Microglia appear in the CNS after it has been penetrated by blood vessels and invade it in large numbers from certain restricted regions, whence they spread in what have picturesquely been called ‘fountains of microglia’, to extend deeply among the nervous elements.


For more than a century the mechanisms that operate during the development of the nervous system have been studied experimentally. While much has been established, answers to many fundamental questions still remain obscure. In recent years, significant advances in our understanding of the development of vertebrates have come from work on amphibian, chicken, mouse and fish embryos, using a combination of genetic, embryological, biochemical and molecular techniques to elucidate the mechanisms that regulate the behaviour of early neural populations.

The CNS has a fundamental structure of layers and cells, which are all derived from a pluripotential neuroepithelium. Developing neurones produce axons which traverse great distances to reach their target organs. Within the CNS, they form myriad connections with other neurons in response to locally secreted cues.


The wall of the early neural tube consists of an internal ventricular zone (sometimes termed the germinal matrix) abutting the central lumen. It contains the nucleated parts of the pseudostratified columnar neuroepithelial cells and rounded cells undergoing mitosis. The early ventricular zone also contains a population of radial glial cells whose processes pass from the ventricular surface to the pial surface, thus forming the internal and external glia limitans (glial limiting membrane). As development proceeds the early pseudostratified epithelium proliferates and an outer layer, the marginal zone, devoid of nuclei but containing the external cytoplasmic processes of cells, is delineated. Subsequently a middle, mantle layer (intermediate zone) forms as the newly formed neurones migrate ventriculofugally from the ventricular zone (see Fig. 24.5).

Most CNS cells are produced in the proliferative zone adjacent to the future ventricular system, and in some regions this area is the only actively mitotic zone. According to the monophyletic theory of neurogenesis it is assumed to produce all cell types. The early neural epithelium, including the deeply placed ventricular mitotic zone, consists of a homogeneous population of pluripotent cells whose varying appearances reflect different phases in a proliferative cycle. The ventricular zone is considered to be populated by a single basic type of progenitor cell and to exhibit three phases. The cells show an ‘elevator movement’ as they pass through a complete mitotic cycle, progressively approaching and then receding from the internal limiting membrane (Fig. 24.15). DNA replication occurs while the cells are extended and their nuclei approach the pial surface; they then enter a premitotic resting period while the cells shorten and their nuclei pass back towards the ventricular surface. The cells now become rounded close to the internal limiting membrane and undergo mitosis. They then elongate and their nuclei move towards the outer edge during the postmitotic resting period, after which DNA synthesis commences once more and the cycle is repeated. The cells so formed may then either start another proliferative cycle or migrate outwards (i.e. radially) and differentiate into neurones as they approach and enter the adjacent stratum. This differentiation may be initiated as they pass outwards during the postmitotic resting period. The proliferative cycle continues with the production of clones of neurones and glioblasts. This sequence of events has been called inter-kinetic nuclear migration: it eventually declines. At the last division two postmitotic daughter cells are produced and they differentiate at the ventricular surface into ependyma.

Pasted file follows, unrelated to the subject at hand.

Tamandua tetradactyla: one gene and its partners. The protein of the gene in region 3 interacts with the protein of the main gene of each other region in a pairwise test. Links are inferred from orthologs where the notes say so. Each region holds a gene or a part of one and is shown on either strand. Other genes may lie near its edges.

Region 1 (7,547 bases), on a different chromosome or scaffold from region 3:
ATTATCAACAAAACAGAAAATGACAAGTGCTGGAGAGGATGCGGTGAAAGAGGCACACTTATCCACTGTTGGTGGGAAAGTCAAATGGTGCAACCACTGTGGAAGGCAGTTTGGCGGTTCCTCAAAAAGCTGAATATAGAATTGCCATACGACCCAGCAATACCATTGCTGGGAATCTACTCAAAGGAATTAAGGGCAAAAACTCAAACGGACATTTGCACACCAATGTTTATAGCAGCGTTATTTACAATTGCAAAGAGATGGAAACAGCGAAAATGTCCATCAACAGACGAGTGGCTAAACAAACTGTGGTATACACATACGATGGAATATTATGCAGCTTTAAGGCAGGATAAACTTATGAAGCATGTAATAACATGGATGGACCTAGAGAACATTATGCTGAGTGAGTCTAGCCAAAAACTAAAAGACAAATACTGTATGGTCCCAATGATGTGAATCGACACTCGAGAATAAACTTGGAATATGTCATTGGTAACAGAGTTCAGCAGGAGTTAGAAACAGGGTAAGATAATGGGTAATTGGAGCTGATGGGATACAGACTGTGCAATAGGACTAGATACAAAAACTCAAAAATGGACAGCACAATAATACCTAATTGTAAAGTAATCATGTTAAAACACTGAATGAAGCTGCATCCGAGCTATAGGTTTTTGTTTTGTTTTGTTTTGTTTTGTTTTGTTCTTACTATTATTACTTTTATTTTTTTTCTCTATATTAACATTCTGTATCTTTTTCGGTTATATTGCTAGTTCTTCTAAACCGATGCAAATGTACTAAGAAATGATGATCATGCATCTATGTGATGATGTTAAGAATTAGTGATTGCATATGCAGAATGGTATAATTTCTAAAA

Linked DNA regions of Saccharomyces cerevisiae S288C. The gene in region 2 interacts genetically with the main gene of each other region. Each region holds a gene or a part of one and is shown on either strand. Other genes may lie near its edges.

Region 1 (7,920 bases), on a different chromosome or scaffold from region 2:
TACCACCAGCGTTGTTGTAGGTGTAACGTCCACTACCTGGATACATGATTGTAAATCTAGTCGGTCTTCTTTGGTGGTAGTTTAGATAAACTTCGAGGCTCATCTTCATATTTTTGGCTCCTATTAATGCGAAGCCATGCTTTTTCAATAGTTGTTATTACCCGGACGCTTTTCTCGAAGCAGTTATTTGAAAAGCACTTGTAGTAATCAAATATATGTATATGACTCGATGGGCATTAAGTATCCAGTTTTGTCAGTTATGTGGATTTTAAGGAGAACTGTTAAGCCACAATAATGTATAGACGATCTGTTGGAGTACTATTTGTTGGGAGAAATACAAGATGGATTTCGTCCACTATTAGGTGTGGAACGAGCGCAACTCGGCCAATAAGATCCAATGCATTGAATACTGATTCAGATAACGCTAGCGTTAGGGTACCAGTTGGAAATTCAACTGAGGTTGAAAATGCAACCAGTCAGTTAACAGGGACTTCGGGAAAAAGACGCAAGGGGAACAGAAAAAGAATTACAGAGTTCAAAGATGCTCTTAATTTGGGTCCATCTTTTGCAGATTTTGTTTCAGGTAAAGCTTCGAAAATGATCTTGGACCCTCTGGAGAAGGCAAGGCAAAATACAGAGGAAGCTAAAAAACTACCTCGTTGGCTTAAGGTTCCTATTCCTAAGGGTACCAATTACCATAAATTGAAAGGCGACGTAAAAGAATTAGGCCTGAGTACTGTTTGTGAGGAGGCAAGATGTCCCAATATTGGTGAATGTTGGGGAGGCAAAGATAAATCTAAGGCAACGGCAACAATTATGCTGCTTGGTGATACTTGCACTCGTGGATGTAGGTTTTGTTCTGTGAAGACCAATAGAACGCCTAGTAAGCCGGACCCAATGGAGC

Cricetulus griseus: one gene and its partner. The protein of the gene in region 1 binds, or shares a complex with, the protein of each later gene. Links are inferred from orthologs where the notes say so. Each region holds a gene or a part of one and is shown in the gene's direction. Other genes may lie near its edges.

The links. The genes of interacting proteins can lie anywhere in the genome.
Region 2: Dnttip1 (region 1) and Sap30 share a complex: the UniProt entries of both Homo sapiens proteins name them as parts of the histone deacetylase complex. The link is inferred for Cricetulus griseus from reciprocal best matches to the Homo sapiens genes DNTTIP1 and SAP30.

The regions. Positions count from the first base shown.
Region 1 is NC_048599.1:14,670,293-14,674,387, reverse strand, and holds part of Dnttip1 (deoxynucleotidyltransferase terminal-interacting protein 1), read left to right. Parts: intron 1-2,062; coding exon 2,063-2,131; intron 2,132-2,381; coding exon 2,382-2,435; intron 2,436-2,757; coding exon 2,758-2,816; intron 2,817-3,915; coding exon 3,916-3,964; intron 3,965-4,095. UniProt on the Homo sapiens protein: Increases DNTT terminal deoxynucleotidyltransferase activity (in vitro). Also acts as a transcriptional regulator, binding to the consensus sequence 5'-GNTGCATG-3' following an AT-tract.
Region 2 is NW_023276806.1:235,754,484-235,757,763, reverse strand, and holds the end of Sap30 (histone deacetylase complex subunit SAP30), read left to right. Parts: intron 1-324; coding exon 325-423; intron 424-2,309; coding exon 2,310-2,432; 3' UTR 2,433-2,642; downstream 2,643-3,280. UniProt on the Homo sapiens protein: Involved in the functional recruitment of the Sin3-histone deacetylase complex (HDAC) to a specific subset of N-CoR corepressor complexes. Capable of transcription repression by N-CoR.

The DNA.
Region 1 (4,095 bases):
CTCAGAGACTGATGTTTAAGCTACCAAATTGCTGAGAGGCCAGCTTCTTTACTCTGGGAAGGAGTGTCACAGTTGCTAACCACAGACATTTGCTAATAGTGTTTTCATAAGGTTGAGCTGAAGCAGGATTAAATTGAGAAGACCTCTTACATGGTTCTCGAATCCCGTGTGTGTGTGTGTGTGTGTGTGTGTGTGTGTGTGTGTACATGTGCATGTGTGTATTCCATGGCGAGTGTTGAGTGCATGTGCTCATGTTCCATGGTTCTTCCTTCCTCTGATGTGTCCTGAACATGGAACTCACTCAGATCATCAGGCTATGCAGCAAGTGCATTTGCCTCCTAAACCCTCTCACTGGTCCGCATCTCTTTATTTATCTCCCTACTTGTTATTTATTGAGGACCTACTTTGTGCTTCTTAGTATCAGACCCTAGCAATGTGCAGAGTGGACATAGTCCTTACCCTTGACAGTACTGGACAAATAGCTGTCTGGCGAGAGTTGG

Fig. 24.15 The cell cycle in the ventricular zone of the developing neural tube. The nuclei of the proliferating stem cells show interkinetic migration.

(From Journal of Comparative Neurology 120: 37–42, S Fujita, 1963. Reprinted by permission from Wiley-Liss.)

The progeny of some of these divisions move away from the ventricular zone to form an intermediate zone of neurones. The early spinal cord and much of the brain stem shows only these three main layers, i.e. ventricular, intermediate and marginal zones. However, in the telencephalon the region of cellular proliferation extends deeper than the ventricular zone where the escalator movement of interkinetic migration is seen, and a subventricular zone appears between the ventricular and intermediate layers (Fig. 24.15). Here cells continue to multiply to provide further generations of neurones and glia which subsequently migrate into the intermediate and marginal zones. In some regions of the nervous system (e.g. the cerebellar cortex) some mitotic subventricular stem cells migrate across the entire neural wall to form a subpial population, and establish a new zone of cell division and differentiation. Many cells formed in this site remain subpial in position, but others migrate back towards the ventricle through the developing nervous tissue, and finish their migrations in various definitive sites where they differentiate into neurones or macroglial cells. In the cerebral hemispheres, a zone termed the cortical plate is formed outside the intermediate zone by radially migrating cells from the ventricular zone. The most recently formed cells migrate to the outermost layers of the cortical plate, so that earlier formed and migrating cells become subjacent to those migrating later. In the forebrain there is an additional transient stratum deep to the early cortical plate, the subplate zone.